England's national director of improvement and efficiency, Jim Easton, admitted the NHS was now entering 'very choppy, grade five rapids' as it bids to make £15 to £20 billion in efficiency savings.
At a King's Fund event on productivity in London last week, the think tank's chief economist, Professor John Appleby, urged commissioners to concentrate on how the released resources will be used to benefit patients.
Professor Appleby said 'as the money tap is turned off', productivity in the NHS will increase. He predicted figures from the Office of National Statistics for this financial year and next would show productivity in the NHS has improved.
'The NHS will trundle on producing outputs,' he said.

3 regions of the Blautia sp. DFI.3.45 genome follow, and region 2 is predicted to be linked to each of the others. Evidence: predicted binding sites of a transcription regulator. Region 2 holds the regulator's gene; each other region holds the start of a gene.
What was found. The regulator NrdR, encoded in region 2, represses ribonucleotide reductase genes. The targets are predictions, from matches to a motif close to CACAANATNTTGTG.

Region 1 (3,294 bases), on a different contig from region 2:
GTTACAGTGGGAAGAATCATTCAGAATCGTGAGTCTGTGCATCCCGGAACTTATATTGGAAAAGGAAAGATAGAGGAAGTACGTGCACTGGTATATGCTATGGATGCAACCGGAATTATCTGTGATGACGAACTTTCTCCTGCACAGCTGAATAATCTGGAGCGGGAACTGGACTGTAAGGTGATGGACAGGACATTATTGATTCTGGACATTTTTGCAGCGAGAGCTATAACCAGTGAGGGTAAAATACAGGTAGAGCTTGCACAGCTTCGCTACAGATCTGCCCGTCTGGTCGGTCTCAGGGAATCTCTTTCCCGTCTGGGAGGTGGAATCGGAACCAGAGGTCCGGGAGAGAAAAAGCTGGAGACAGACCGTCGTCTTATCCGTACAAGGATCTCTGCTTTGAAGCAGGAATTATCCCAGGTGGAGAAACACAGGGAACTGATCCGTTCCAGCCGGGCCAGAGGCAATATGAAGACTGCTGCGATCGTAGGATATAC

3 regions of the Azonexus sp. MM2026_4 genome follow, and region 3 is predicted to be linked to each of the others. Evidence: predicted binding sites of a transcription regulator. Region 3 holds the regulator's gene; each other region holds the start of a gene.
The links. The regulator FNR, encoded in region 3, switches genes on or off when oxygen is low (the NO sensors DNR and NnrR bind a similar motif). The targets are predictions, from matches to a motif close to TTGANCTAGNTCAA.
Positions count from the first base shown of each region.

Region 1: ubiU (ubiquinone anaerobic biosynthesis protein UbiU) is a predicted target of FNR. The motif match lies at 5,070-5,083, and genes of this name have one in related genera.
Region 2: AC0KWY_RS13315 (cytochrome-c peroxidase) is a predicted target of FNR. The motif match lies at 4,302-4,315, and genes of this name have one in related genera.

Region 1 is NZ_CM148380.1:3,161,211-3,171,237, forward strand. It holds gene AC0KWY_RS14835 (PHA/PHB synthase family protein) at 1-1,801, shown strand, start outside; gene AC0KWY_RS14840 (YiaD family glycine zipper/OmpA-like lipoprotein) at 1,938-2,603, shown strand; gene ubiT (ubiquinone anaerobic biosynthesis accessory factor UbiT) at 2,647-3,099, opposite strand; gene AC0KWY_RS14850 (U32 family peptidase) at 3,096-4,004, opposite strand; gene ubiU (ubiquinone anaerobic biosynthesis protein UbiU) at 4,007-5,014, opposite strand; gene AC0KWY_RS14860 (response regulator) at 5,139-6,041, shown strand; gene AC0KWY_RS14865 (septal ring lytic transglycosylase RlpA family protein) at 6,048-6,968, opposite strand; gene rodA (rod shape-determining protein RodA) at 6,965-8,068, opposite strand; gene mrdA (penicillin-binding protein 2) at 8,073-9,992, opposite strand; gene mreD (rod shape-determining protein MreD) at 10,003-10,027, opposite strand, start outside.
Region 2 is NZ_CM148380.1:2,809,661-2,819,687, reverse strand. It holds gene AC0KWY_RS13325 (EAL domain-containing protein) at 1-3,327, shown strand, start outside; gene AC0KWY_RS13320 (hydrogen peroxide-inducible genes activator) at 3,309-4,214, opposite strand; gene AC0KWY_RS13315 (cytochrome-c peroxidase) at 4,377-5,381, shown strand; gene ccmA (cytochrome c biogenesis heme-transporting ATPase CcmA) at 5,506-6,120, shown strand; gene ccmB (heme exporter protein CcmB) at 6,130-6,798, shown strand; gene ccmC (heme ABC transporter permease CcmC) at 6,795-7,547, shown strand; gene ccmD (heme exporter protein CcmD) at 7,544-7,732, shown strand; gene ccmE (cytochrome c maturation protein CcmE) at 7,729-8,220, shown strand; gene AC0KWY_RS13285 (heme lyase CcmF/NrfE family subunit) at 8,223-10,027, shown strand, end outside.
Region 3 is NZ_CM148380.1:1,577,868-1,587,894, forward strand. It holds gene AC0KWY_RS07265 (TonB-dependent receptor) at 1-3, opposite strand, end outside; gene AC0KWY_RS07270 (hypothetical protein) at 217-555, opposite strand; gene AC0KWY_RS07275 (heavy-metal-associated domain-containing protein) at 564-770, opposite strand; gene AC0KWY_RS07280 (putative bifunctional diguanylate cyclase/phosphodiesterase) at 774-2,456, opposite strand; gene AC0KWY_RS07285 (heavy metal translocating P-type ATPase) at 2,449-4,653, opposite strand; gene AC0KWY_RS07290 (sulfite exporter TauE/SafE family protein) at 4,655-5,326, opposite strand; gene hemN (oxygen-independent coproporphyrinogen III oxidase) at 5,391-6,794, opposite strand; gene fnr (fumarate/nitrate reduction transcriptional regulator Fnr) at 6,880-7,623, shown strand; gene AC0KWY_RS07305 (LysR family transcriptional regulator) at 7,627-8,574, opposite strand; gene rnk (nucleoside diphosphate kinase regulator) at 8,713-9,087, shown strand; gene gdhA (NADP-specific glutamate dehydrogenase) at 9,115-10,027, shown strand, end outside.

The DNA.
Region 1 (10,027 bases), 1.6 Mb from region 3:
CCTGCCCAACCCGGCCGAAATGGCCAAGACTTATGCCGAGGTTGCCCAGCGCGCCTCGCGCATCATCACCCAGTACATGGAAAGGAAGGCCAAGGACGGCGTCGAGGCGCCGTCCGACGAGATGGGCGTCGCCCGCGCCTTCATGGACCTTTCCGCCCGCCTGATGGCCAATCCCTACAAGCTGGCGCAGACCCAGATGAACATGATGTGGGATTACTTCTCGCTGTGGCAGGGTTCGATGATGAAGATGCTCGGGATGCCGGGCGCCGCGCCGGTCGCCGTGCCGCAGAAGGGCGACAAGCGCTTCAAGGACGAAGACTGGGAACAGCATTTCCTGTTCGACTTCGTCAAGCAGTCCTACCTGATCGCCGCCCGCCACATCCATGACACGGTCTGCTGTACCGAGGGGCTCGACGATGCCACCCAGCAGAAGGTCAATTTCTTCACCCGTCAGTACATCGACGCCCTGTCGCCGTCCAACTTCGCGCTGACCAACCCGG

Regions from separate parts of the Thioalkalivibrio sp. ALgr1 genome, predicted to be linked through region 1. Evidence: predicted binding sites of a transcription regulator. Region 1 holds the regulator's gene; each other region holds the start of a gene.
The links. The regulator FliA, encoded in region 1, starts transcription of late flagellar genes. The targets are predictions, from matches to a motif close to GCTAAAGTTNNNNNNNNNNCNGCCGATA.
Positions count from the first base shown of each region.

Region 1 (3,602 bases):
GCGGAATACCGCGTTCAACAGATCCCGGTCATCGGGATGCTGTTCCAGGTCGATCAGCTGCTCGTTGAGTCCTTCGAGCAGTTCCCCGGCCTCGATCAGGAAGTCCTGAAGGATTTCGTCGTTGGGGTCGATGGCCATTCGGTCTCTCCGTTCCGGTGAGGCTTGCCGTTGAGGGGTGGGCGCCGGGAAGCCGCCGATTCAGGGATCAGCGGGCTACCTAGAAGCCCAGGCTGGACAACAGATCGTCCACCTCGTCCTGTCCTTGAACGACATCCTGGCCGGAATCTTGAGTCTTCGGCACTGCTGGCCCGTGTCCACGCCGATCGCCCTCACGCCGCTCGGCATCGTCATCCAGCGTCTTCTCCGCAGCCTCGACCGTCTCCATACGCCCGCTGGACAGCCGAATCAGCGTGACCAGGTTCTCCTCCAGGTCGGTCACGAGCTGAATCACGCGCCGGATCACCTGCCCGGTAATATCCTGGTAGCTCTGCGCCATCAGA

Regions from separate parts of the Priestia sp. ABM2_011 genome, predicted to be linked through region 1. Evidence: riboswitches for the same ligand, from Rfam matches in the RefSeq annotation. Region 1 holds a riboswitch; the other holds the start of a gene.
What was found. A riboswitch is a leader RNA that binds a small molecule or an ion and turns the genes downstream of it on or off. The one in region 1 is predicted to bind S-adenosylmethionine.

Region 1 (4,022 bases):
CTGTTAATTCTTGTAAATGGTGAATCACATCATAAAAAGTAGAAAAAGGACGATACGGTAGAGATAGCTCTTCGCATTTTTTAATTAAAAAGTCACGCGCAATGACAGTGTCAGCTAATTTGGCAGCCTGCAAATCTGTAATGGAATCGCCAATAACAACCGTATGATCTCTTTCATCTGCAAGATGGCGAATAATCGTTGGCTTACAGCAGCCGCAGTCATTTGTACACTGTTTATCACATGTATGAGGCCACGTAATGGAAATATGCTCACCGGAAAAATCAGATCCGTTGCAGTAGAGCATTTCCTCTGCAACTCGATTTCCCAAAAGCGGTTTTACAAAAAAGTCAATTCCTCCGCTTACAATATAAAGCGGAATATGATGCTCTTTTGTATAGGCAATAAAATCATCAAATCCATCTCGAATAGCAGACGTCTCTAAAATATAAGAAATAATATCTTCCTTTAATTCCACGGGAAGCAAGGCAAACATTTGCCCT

'The trouble is, it is a bit like an orchestra when you take the conductor away: it will carry on playing for some time, but it will gradually go out of tune and miss a beat. After a couple of years we will potentially see problems in the NHS.'
Professor Appleby said the productivity challenge is an 'absolutely huge task' and he added that there was 'massive over-complication and confusion' about the issue.
The NHS needs to 'obsess less' about making cuts and savings and focus more on what actions will generate benefits for patients, he said.
'Saving money simply for saving money's sake is absolutely not the point,' he said.
'Yes, save money, but then actually do something valuable with that resource.'
Meanwhile, Mr Easton said PCTs across most of England have 'decent' savings plans under the Quality Improvement Productivity and Prevention programme.
He said: 'These are interesting times. It is now getting real and we are going to enter choppy, grade five rapids. The real issue is how to do it.'